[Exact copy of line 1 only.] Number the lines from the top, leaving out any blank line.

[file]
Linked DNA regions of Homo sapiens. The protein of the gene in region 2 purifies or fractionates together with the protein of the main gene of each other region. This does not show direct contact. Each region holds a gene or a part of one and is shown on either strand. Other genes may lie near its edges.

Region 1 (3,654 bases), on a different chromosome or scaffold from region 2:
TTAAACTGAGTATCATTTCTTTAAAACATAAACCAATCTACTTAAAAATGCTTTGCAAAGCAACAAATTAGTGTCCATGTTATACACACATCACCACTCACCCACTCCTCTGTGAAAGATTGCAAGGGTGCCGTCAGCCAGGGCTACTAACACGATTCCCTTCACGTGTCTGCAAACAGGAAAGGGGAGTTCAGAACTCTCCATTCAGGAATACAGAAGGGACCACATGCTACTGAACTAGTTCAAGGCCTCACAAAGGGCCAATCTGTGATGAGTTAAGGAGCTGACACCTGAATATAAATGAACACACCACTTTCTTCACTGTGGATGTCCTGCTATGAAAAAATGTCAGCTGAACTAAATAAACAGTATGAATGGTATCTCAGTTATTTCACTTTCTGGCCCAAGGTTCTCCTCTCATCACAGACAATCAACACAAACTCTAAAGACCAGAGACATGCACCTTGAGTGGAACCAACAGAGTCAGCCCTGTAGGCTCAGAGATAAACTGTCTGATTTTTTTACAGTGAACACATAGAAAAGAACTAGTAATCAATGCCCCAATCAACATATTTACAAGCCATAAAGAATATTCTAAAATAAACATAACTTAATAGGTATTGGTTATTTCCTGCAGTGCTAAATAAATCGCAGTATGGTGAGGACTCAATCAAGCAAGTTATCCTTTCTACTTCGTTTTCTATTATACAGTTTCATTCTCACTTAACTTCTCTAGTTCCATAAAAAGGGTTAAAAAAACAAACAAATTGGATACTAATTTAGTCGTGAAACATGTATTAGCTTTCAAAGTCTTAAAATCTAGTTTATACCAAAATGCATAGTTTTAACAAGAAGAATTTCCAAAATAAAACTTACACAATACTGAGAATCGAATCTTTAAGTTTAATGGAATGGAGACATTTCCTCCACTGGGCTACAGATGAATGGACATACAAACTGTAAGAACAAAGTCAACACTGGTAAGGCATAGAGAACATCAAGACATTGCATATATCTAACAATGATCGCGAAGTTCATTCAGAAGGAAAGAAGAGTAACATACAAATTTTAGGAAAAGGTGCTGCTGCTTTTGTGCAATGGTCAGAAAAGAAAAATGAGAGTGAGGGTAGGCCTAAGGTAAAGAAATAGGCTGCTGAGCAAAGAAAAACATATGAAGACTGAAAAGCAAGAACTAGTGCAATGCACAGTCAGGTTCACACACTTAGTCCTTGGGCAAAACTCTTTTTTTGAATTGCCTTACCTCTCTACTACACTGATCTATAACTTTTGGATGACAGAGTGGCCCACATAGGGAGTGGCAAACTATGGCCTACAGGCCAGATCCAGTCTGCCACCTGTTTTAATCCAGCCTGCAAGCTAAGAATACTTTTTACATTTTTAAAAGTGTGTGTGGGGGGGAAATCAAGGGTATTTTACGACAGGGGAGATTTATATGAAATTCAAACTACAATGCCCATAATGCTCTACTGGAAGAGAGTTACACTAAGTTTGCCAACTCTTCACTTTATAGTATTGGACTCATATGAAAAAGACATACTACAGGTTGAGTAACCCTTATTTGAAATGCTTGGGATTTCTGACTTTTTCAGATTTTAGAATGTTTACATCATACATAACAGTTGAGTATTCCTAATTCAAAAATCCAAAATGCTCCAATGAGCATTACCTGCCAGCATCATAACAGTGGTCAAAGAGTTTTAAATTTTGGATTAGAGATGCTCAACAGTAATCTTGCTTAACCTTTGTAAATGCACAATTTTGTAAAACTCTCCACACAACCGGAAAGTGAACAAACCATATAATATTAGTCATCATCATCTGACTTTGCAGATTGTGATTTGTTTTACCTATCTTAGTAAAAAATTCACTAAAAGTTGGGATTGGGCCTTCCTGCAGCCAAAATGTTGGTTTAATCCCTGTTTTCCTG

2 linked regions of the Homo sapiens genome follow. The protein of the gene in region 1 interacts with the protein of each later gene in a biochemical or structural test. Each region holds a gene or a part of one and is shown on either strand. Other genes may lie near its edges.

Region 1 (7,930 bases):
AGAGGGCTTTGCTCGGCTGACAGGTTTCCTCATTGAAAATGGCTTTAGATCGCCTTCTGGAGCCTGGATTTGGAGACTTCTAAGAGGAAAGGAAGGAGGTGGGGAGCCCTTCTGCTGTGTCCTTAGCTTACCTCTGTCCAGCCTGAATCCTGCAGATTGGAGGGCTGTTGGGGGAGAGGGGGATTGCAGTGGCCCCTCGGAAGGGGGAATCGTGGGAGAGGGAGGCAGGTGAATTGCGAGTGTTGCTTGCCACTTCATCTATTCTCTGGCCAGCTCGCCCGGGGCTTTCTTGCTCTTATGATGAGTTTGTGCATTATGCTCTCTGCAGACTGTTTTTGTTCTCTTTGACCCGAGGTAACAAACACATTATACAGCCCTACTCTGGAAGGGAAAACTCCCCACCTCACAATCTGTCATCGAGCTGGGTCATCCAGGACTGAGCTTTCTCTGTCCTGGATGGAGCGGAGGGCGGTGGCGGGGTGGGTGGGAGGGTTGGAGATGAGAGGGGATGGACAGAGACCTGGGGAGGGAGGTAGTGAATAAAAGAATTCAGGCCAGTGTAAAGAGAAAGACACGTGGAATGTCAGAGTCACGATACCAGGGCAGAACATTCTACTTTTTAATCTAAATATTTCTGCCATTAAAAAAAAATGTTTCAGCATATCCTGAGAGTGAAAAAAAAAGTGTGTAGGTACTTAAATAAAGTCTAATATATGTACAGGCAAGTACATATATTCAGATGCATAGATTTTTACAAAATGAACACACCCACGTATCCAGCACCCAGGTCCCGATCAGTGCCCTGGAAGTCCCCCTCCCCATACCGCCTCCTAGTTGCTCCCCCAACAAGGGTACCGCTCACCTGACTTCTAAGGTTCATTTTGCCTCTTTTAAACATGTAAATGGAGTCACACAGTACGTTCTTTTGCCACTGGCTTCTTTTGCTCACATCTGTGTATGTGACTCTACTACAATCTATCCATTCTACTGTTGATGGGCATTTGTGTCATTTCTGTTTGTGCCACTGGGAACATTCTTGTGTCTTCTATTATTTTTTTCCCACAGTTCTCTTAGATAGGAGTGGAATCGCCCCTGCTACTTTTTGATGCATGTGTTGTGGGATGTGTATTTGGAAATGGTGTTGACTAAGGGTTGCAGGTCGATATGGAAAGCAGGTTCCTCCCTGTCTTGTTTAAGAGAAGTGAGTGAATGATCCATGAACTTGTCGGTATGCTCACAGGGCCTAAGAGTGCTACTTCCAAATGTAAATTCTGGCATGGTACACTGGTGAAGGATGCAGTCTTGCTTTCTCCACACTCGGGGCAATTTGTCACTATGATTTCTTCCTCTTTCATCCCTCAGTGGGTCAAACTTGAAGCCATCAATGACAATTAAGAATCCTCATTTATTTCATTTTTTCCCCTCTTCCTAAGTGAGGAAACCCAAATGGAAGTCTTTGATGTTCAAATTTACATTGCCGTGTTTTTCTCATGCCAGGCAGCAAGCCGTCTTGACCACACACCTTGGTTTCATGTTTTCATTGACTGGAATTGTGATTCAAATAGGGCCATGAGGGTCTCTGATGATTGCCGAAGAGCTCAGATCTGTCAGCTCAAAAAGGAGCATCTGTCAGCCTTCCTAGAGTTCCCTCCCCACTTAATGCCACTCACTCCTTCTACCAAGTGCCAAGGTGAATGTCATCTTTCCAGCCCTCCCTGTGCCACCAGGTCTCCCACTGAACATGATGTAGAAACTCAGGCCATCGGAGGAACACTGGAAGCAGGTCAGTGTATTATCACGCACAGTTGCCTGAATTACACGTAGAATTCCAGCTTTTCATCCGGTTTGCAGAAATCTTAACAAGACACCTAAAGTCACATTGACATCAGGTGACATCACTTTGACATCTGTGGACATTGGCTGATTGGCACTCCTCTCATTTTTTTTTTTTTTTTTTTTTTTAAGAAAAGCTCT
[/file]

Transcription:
Linked DNA regions of Homo sapiens. The protein of the gene in region 2 purifies or fractionates together with the protein of the main gene of each other region. This does not show direct contact. Each region holds a gene or a part of one and is shown on either strand. Other genes may lie near its edges.